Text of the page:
Review: Premiere Pro CS4
At a Glance
Premiere Pro CS3’s ( ) debut on the Mac last year was impressive, especially given the challenges it faced. It not only had to overcome the lackluster reputation of its previous Mac-compatible predecessor, Premiere 6.5, but it also had to reclaim the territory it had ceded to Apple and Avid editing systems during its long absence. Today, Premiere Pro has more firmly established a reputation with Mac-based editors, and this new version will enhance its credibility.
Premiere Pro CS4 rectifies the previous version’s most conspicuous flaws, and introduces some useful new features. In contrast to the previous version, Premiere Pro CS4 includes the same software bundle as the Windows package and can accept a wider range of tapeless formats. A new Media Browser panel, extensive support of metadata, revamped editing controls, blending modes, and batch processing are among its other notable new features.
With Creative Suite 3, Adobe nearly achieved parity between the Mac and Windows versions of Premiere Pro. But whereas the Windows version included companion programs Adobe OnLocation (formerly Serious Magic’s DV Rack), and Adobe Ultra (another benefit of Adobe’s acquisition of Serious Magic), the Mac version included only OnLocation—and that could only run via Boot Camp. Creative Suite 4 eliminates the disparity by providing a Mac-native version of Adobe OnLocation CS4, and—surprisingly—by excluding Adobe Ultra from both packages.
The absence of Ultra, a program for keying subjects (such as those shot against a greenscreen) and compositing them with virtual sets, may simply reflect Adobe’s desire to equalize the Mac and Windows versions, albeit at the expense of Windows users. Until Adobe decides to restore Ultra to the package, users can turn to the Keylight effect included with After Effects for professional keying, but will have to look elsewhere for virtual set features.
OnLocation CS4 gives Mac users a valuable production tool that allows them to use a laptop to monitor and capture video in the field. OnLocation not only lets your laptop serve as a field monitor, but also as a portable waveform monitor and vectorscope, instruments used to accurately measure video luminance and chrominance levels. (However, users accustomed to traditional video devices might wish that OnLocation’s waveform monitor didn’t measure the video signal in terms of RGB instead of IRE, the customary metric, named for the Institute of Radio Engineers). You can also use the program to capture video to a hard disc while shooting, bypassing the additional step of capturing footage later from videotape.
When you do need to capture from tape, you can use Premiere Pro CS4’s Capture panel, which differs little from the previous version. It provides a unified interface for specifying capture settings, controlling a wide range of camcorders and decks, logging, and batch capture. But it also retains some of the previous version’s shortcomings, and represents one of the few areas where differences remain between Premiere Pro for Mac and Windows. On Windows, Premiere Pro’s Scene Detect feature identifies points on the tape where the camera stopped between shots and captures the shots as separate master clips, each linked to a corresponding media file. But on the Mac, Premiere Pro captures a single master clip and creates a subclip for each shot. Both master clips and subclips work fine when it comes to editing. But because the subclips are linked to a single, large master clip and media file, managing media and storage space could be more difficult. And as in the previous version, Premiere Pro for the Mac can’t display HDV footage in the Capture panel; you’ll have to use your camcorder’s built-in screen or an attached monitor instead.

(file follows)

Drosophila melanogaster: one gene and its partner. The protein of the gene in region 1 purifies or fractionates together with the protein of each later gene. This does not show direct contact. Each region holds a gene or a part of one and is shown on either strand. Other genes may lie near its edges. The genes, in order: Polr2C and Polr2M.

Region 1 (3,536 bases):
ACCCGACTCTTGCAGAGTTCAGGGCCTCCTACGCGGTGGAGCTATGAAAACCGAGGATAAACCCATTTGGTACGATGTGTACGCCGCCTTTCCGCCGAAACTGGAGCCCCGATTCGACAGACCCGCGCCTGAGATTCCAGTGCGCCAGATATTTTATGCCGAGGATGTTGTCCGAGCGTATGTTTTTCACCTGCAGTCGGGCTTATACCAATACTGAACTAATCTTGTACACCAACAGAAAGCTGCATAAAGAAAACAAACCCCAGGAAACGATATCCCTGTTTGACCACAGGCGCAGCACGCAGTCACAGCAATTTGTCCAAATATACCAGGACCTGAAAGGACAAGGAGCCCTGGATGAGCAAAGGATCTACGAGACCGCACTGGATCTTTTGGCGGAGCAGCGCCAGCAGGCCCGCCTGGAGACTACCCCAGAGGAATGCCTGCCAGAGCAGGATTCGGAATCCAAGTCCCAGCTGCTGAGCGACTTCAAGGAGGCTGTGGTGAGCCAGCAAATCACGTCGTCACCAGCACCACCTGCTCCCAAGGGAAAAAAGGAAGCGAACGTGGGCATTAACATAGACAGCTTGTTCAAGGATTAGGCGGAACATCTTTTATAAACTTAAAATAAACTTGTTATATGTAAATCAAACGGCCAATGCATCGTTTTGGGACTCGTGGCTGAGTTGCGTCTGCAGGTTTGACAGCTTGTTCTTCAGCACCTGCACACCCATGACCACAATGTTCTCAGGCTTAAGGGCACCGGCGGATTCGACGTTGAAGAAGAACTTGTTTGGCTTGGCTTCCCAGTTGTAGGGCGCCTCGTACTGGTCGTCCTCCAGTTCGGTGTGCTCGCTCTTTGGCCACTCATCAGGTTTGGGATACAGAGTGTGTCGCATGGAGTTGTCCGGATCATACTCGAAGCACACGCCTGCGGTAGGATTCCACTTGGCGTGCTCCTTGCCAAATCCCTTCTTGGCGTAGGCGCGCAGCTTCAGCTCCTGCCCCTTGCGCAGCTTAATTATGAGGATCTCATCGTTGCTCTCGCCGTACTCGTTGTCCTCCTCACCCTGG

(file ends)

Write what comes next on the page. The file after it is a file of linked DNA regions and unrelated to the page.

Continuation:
For previewing and importing assets into a project, Premiere Pro CS4 incorporates a new Media Browser panel. As part of the Premiere Pro interface, the Media Browser provides a more convenient way to search for footage than using the traditional Import command and dialog box. And by allowing you to sift the items it lists by file type, it makes finding the footage you want even easier. It also lets you view prospective source material in Premiere Pro’s Source Monitor before actually importing the file into the project.
The file types you can now import into Premiere Pro CS4 include a wider array of tapeless formats, including P2, AVCHD, XDCAM EX, and XDCAM HD. And Premiere Pro CS4 not only supports the media, but its metadata, as well. Along with the video and audio, Premiere Pro recognizes additional shot information encoded in the file, making it easy to organize and search the footage without intermediate steps.
Enhanced support for metadata is one of Premiere Pro CS4’s most prominent new features. A new Metadata panel lets you view and input information about a clip or its source file. The Project panel’s column headings have become just one set of information in an extensive list of metadata categories, or schema. The Rights Management schema, for instance, includes data fields for storing and tracking copyright information. Moreover, metadata can be conveyed throughout the workflow: Metadata logged in OnLocation is transferred to Premiere Pro, and a file exported for the Web can contain metadata that enables you to search the video.
However useful it may be, it’s hard to get excited about manually logging metadata—or as Adobe calls it, metalogging. But many editors will be thrilled to hear about one of the Metadata panel’s features: automated speech transcription. The speech transcript feature analyzes a selected clip’s audio and transcribes spoken words to the Metadata panel. You can specify one of several languages to transcribe, including English as it’s spoken in four regions of the world: Australia, Canada, the U.K., and the U.S. You can even set it to identify different speakers. When you play the clip, each spoken word is highlighted in the transcript. Conversely, double-clicking a word in the transcript cues the clip to the corresponding frame in the Source panel. To find a particular word in the selected clip, just type it in a search field.